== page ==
LGBTQ issues are a flashpoint in CA school races

  • by Matthew S. Bajko, Assistant Editor
  • Wednesday October 26, 2022
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Lisa Disbrow is a candidate for the Contra Costa County Board of Education. Photo: Courtesy the campaign
Lisa Disbrow is a candidate for the Contra Costa County Board of Education. Photo: Courtesy the campaign

Across California this election season LGBTQ issues have become a flashpoint in school board races. Policies aimed at fostering a safe environment for LGBTQ students, particularly transgender youth, have come under attack, while out candidates have faced homophobic broadsides.

It is another manifestation of the concerted attack right-wing groups, Republican lawmakers, and conservative parents have launched across the country to forbid the teaching of LGBTQ curriculums in schools, ban LGBTQ books from libraries, and require trans youth, especially girls, to play on school athletic teams based on the sex they were assigned at birth, contend LGBTQ advocates.

Despite the Golden State's liberal reputation, and state legislators enacting a host of laws addressing the rights of LGBTQ students enrolled in public schools, the national debate over such policies hasn't bypassed California. And the enactment of the pro-LGBTQ legislation by school district leaders continues to be lackluster.

As the Bay Area Reporter's online Political Notes column reported this month, of the 118 of the state's 343 unified school districts that took part in the Equality California Institute's 2022 Safe and Supportive Schools Report Card, 48% had yet to adopt LGBTQ+-inclusive textbooks or other instructional materials for history and social studies classes at the high school level. And nearly half (47%) of the districts have schools without a gender neutral restroom facility available for students not located in a nurse's office or faculty lounge.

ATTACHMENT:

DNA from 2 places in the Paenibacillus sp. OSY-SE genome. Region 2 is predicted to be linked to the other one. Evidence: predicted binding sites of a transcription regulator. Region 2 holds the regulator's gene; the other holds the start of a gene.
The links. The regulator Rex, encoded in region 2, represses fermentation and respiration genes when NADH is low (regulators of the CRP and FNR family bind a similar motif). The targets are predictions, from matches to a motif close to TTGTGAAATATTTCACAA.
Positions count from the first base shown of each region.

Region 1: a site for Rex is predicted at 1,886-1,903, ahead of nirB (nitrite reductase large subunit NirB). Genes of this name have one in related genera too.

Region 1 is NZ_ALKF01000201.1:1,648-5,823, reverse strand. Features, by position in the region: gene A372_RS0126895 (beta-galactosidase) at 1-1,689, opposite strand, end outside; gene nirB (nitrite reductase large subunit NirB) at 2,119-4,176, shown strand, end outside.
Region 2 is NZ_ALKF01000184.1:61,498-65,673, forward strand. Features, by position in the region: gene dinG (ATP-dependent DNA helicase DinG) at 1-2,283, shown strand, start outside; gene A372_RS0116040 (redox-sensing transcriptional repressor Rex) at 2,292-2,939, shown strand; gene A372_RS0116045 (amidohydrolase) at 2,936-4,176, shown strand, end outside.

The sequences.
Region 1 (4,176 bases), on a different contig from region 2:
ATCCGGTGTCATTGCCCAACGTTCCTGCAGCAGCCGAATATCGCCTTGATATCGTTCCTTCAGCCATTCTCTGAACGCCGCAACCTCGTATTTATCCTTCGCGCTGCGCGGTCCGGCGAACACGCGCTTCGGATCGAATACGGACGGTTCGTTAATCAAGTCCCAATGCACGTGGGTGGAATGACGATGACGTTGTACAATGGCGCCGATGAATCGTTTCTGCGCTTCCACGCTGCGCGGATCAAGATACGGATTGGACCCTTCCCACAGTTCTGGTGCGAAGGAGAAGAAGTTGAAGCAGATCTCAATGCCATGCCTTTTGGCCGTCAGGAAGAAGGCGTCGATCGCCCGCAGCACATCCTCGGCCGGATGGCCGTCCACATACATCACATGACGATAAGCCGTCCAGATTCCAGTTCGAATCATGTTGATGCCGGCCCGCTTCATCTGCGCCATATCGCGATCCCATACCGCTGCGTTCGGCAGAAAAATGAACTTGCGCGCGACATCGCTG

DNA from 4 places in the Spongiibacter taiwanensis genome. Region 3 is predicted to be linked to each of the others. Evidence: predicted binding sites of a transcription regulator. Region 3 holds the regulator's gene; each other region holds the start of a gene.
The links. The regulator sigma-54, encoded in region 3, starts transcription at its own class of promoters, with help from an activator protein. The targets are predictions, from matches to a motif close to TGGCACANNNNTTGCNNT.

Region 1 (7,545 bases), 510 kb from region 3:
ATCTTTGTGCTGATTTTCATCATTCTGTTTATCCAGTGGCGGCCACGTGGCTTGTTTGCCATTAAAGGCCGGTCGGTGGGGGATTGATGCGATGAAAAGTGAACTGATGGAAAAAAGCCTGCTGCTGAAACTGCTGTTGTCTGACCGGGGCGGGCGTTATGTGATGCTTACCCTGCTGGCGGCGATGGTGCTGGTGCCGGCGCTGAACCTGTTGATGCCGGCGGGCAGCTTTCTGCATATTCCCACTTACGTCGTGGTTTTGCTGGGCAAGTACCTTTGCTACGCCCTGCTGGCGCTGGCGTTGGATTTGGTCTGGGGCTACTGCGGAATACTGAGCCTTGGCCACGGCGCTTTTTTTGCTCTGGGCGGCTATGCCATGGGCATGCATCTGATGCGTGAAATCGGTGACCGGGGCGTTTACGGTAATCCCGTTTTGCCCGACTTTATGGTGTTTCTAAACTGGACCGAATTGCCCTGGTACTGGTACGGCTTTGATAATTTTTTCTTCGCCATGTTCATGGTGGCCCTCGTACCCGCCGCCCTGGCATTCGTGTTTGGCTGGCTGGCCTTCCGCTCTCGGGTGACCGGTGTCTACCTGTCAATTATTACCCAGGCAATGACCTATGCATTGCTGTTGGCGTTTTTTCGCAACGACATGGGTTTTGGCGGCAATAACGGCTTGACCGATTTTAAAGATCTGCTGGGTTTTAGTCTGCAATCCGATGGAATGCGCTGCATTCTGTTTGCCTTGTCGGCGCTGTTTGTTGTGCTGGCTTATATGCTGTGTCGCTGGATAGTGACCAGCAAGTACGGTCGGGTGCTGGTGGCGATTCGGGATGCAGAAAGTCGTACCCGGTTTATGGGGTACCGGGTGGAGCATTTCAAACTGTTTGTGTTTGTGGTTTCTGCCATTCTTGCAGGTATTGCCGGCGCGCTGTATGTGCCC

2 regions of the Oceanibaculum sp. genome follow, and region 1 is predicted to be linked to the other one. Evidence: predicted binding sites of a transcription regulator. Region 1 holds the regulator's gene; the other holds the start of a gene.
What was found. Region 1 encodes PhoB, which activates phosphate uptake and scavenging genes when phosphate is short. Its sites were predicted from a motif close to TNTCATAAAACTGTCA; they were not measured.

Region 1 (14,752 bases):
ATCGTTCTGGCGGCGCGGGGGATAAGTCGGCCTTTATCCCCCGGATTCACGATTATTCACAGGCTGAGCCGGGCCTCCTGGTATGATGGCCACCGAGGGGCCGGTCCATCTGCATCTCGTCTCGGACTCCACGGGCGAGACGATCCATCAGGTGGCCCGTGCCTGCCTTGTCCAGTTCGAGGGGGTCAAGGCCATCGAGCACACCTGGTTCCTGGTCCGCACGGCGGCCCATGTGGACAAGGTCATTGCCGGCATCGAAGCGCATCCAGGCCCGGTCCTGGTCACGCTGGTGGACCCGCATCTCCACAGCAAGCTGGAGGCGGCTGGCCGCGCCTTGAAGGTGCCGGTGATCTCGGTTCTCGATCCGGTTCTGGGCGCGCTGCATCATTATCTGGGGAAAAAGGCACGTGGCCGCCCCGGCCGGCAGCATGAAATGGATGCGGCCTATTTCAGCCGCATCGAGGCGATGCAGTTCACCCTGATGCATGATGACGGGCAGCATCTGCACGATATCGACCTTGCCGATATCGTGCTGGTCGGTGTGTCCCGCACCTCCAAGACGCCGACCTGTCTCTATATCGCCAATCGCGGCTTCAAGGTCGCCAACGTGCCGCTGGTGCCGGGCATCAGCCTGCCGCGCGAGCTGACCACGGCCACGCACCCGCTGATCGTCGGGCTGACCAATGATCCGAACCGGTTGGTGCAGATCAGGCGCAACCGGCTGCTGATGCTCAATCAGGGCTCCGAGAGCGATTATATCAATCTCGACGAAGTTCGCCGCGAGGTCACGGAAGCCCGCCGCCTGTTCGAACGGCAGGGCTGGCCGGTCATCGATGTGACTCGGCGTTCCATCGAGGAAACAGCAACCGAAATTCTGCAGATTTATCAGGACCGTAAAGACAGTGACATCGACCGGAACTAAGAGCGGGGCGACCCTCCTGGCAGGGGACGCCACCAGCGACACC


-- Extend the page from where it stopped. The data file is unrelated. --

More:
Samuel Garrett-Pate, managing director of external affairs for the statewide LGBTQ advocacy organization, told the B.A.R. that EQCA is working with the California Teachers Association and the California Federation of Teachers to elect school board leaders "who are going to be champions for all students, including LGBTQ students," this year and in coming election cycles.

"These folks are running for offices in which they would actually have control over how a school board implements policies related to protecting students from bullying, harassment, and discrimination," said Garrett-Pate. "This is not something we are gonna be able to deal with overnight. It is not an issue that is going to be resolved in one election."

Tiffany Woods, a married transgender mom of three school-age children who is the LGBTQ caucus co-chair for the California Democratic Party, told the B.A.R. that more attention needs to be paid to school board races, which are down-ballot contests that often don't get much media coverage.

"School boards are a battleground," she said. "We know Republicans have targeted them."

The attacks against LGBTQ school policies are often cloaked in "parental rights" arguments, noted Woods. But rarely are the rights of LGBTQ parents considered, she noted.

"If my kids decided to come out regardless as LGBTQ or not, I want them to be educated at school in a safe environment. I don't want them to be in an environment that is anti-LGBTQ," said Woods. "So why do their parental rights trump my parental rights? That is what they are trying to do."

LGBTQ leaders in the Sacramento region recently admonished Natomas Unified School District board candidate Megan Allen for using a transphobic trope at a public forum and claimed providing gender-neutral restrooms at schools make students feel awkward.

At the October 12 candidate forum Allen told the audience that she is "fine with one gender-neutral restroom on campus, but I do not want them across campus, because there are lots of reports that's how girls get raped."